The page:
The majority of America’s wetlands are located in Alaska (65%), but to date the FWS National Wetlands Inventory (NWI) Program has produced wetland data covering only 42% of the State. Areas without NWI data include over 31 million acres of the FWS National Wildlife Refuge System. Lack of wetland data limits understanding of habitats and impedes conservation of waterfowl, salmon, and big game, which is essential for supporting a stable economy and subsistence populations in Alaska. NWI data are also critical for strategic, cost-effective infrastructure development, especially during project planning, mitigation, and permitting stages. For these reasons, complete wetlands data coverage for the State is a critical priority for NWI, as well as for other Federal and State agencies and Tribes.
Remotely sensed imagery with a relatively fine spatial resolution is required for mapping wetlands, but such imagery has been difficult to obtain for Alaska due in part to low sun angles at high latitudes. Recent advances in satellite remote sensing provide new data to enhance the efficiency of wetland mapping. Specifically, the 10-meter synthetic aperture radar (SAR) and multispectral data provided by Sentinel-1/2 on a sub-weekly basis are major improvements over historical data. NWI, in partnership with the University of Maryland, recently completed an assessment of Landsat, Sentinel-1/2, and digital elevation data for supporting more time and cost-efficient NWI data production in Alaska. The project focused on the Selawik and Arctic National Wildlife Refuges and developed innovative algorithms integrated within a streamlined automated workflow supported by a high-performance computing system.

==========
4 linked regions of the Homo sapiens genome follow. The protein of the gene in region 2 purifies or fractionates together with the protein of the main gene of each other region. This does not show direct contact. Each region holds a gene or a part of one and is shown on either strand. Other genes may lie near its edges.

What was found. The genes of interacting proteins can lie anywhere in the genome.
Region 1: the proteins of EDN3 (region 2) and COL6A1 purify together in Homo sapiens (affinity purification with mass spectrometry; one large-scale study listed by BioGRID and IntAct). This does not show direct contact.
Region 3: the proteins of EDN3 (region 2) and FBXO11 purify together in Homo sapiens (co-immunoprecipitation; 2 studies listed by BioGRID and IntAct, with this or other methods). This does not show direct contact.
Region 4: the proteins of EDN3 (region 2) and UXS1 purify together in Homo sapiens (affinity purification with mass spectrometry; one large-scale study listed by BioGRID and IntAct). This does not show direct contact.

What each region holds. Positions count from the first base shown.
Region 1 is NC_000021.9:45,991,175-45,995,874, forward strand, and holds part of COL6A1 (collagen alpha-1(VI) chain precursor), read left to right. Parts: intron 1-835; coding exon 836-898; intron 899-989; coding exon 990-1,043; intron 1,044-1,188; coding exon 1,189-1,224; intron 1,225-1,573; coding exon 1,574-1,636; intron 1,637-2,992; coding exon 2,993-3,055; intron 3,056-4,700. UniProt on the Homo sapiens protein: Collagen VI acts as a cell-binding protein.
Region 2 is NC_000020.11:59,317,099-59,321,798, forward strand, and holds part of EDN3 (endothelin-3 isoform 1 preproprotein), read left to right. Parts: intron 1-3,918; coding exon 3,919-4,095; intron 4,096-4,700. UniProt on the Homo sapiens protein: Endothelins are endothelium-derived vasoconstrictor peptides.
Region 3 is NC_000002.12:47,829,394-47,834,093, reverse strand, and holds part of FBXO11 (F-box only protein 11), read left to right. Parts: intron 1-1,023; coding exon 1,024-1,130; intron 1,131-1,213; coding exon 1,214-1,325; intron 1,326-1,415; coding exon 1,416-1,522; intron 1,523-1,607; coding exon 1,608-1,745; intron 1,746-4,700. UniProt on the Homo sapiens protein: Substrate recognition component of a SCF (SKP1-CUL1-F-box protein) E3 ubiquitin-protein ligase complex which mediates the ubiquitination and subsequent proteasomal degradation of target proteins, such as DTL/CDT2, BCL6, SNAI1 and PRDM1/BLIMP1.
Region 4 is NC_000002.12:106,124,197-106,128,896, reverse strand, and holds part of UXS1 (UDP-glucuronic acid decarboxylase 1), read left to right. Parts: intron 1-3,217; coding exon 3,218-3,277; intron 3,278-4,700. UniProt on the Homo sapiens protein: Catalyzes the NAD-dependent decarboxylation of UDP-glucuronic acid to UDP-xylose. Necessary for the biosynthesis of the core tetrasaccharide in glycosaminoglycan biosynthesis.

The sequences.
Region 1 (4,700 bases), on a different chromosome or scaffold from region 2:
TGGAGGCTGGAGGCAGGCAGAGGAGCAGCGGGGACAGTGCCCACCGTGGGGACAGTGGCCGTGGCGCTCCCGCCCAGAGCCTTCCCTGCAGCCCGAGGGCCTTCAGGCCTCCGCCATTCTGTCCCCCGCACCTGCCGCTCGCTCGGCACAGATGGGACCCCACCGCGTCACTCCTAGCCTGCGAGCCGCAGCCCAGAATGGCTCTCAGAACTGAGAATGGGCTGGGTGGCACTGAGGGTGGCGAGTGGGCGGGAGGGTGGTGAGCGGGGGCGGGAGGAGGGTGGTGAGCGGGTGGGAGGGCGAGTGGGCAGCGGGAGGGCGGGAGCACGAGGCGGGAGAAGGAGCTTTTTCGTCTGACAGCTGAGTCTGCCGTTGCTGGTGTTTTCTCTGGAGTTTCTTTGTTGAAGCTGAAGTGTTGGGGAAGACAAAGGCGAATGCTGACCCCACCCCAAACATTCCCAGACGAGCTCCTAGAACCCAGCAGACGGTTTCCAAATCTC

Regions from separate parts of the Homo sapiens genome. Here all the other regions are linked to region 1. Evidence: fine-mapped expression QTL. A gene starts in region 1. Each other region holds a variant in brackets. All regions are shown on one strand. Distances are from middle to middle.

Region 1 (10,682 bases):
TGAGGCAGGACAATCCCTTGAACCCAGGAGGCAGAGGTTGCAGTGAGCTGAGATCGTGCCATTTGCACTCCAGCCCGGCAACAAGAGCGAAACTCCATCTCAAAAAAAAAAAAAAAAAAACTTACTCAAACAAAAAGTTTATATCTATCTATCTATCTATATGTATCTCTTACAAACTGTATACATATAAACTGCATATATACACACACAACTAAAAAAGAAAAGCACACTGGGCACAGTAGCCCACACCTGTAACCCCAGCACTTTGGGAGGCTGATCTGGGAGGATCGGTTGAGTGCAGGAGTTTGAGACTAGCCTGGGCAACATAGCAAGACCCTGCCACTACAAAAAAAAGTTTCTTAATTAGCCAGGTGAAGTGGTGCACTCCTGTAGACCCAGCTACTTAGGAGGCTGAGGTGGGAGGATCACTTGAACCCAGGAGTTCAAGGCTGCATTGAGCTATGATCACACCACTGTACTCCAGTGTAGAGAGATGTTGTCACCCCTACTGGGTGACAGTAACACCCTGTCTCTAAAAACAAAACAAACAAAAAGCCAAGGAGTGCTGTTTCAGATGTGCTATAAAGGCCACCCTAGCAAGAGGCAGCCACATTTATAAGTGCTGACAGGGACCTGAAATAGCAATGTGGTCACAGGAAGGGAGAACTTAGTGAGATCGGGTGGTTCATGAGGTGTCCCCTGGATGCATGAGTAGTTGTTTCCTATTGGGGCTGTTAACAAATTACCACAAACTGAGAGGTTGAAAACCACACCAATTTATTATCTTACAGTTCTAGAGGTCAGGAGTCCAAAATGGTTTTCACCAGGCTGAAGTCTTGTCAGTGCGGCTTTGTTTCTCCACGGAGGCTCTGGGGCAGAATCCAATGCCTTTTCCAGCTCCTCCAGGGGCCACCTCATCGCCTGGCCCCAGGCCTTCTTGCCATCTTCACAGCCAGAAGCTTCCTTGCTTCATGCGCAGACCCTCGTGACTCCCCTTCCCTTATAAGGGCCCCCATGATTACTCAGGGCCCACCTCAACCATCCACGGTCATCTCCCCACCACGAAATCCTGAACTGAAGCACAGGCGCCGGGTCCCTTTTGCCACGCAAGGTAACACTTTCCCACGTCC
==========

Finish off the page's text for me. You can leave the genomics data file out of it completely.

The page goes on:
Maps of vegetation structure, subpixel water fraction (SWF), and wetlands were produced for 2016–2020. By providing subpixel estimates of fractional water cover within each 10-meter pixel, wetland features smaller than 5 meters could be detected. The water regime, vegetation, and wetland products were found to be well correlated with field data. The automated workflow made it possible to download and process more than 2,000 Landsat and Sentinel images for the selected study regions, which required over 1,200 central processing unit (CPU) hours and more than 10 terabytes (TB) of disk storage in a single run. These data provide unprecedented spatiotemporal information on wetland hydrology and vegetation dynamics in Alaska and have been well received by stakeholders. NWI is currently testing the utility of these products within an operational workflow.
WorldView-3 imagery (WV3, left), subpixel water fraction (SWF, middle), and seasonal SWF change (right) maps derived using 10-m radar and optical observations from Sentinel-1/2 provide unprecedented spatial, temporal, and thematic information on wetland inundation dynamics over Alaska.